This image, taken with airborne laser technology known as LiDAR
, offers an image of the upper reaches of the East Fork of the White River in Bartholomew County previously unseen by any of its inhabitants.
Whereas aerial photography of the past enabled a two-dimensional view of Indiana's landscape, LiDAR enables its users to determine the topography of the landscape. In this case, cartographers at the Indiana Geological Survey
were able to use GIS (geographic information system) software to analyze the elevation data acquired through the LiDAR (Light Detection and Ranging) imaging project.
The modern river channel, just south of the confluence of the Driftwood and Flatwood Rivers near Columbus, appears as the bold white trail. Older channels are shown in shades of blue, with the oldest - and most shallow - channels shown in progressively darker blue.
"Although this image looks more like art than something that can be used in research, many geomorphologies, geologists and geographers will see past its beauty to the underlying scientific value in floodplain and river channel mapping, paleo-channel development, and fluvial sedimentology of a dynamic channel system," researchers wrote in a caption for the picture, which they used in a recent calendar.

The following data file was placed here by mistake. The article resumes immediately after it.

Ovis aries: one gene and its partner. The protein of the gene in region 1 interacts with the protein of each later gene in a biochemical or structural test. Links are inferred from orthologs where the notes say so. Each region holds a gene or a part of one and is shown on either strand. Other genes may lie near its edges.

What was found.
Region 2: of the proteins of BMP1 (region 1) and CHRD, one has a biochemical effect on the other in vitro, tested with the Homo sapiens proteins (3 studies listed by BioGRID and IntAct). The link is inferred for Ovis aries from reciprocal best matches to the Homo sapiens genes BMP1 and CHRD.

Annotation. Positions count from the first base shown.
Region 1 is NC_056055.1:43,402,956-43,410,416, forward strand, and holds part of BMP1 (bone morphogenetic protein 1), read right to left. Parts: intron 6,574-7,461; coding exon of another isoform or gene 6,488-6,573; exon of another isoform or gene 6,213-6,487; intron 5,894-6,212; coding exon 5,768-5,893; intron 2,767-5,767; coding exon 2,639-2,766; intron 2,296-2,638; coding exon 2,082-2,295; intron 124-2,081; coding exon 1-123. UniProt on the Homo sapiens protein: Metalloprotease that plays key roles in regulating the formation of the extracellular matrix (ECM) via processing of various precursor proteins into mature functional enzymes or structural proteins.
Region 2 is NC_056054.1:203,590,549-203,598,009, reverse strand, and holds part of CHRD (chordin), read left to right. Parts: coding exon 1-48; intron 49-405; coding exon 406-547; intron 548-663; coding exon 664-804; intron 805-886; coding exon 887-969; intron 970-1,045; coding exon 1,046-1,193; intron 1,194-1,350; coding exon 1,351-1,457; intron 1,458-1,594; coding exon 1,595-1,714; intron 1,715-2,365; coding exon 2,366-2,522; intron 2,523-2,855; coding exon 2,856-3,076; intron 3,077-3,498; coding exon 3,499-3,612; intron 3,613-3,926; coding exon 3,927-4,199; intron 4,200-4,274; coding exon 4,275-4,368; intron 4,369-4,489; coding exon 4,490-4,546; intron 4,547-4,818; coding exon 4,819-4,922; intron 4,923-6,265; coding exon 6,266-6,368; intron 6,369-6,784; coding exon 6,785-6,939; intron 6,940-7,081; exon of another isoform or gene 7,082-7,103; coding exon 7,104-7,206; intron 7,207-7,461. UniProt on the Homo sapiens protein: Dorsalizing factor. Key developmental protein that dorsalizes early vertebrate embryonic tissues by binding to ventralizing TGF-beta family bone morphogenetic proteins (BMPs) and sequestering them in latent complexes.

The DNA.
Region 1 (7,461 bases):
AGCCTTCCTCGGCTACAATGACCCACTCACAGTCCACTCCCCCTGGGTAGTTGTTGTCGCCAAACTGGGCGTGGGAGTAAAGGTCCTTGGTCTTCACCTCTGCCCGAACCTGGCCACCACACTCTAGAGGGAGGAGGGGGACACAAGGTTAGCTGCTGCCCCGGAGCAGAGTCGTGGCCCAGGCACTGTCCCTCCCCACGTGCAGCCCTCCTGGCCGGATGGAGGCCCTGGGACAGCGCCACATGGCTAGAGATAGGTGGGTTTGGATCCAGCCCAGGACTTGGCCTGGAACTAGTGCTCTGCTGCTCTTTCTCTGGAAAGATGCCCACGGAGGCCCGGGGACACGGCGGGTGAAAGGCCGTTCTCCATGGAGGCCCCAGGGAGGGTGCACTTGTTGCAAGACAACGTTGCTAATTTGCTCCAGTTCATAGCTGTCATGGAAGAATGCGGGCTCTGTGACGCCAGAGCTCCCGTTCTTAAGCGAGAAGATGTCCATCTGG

Indiana Geographic Information Officer Jim Sparks
certainly sees the potential of the imagery, which looks somewhat like an x-ray of the landscape.
"When that project is complete, we'll have full levee inventory for the first time," Sparks said, adding that the images also help people to understand how many times a river changes course - and how wide-ranging its meanders can be - throughout the course of history.
At the 2014 Indiana GIS Conference
, held May 7-8 in Indianapolis, participants in the stateside IndianaMap project discussed the progress to date on the three-year the project to collect LiDAR imaging of the entire state.
website represents the combined efforts of federal, state, local organizations and agencies, and universities to provide a centralized repository of maps and GIS data to help Hoosiers better develop their sense of place and policies toward land use.
The applications of GIS
are even more wide-ranging than the White River's historic channel path. Presentations at the GIS Conference covered a variety of subjects, from targeting crime hot spots to mapping the best morel hunting locations.